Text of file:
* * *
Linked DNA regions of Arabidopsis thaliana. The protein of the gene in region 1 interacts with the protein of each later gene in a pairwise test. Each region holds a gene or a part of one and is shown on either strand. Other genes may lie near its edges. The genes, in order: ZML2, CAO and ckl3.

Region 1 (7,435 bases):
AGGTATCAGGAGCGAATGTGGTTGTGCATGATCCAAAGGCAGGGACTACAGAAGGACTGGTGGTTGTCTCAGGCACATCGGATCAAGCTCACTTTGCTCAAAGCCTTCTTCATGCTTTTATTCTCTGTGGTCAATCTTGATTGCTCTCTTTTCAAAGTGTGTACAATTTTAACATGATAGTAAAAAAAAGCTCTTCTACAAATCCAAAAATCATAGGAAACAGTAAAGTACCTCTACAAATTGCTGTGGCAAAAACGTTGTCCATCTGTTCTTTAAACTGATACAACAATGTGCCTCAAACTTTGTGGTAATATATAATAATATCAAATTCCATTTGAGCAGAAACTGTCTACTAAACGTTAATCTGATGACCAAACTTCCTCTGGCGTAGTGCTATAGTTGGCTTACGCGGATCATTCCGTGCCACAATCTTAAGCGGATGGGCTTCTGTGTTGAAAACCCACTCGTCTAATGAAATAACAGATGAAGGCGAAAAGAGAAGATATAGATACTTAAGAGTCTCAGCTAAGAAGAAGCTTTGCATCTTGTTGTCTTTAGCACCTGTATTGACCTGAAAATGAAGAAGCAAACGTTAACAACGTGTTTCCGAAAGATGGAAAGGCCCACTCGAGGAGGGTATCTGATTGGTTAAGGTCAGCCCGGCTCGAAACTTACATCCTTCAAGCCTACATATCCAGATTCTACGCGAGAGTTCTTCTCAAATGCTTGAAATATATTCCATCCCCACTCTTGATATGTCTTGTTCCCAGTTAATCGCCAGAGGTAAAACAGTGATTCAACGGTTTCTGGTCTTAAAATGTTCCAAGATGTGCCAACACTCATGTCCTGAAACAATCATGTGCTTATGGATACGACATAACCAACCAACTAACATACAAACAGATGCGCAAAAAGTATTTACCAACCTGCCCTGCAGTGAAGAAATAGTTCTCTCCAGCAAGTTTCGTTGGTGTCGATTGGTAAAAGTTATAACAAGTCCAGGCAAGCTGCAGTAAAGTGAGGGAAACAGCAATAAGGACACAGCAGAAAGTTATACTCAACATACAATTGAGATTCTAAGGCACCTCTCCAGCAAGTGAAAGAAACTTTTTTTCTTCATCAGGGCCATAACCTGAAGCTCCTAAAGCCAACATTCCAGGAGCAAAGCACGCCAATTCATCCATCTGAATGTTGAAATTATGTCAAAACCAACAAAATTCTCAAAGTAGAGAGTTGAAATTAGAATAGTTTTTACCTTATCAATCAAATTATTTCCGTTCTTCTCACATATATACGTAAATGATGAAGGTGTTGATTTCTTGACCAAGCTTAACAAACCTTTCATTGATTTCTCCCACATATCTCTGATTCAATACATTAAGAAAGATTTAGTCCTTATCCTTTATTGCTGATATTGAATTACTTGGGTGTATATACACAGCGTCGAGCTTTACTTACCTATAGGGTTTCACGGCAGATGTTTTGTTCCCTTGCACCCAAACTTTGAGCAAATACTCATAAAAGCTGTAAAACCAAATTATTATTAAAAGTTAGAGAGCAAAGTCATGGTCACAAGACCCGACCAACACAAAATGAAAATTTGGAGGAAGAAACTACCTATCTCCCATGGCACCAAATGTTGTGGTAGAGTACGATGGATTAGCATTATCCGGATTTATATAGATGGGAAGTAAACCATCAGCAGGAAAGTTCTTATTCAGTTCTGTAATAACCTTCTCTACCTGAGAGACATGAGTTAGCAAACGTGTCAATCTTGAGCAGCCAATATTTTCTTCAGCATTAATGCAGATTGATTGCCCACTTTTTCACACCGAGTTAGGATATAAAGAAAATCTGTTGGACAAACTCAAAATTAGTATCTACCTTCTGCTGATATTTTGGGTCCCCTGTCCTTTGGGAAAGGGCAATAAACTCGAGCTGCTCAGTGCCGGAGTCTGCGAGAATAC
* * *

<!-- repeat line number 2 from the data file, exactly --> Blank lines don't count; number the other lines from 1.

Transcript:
Region 1 (7,435 bases):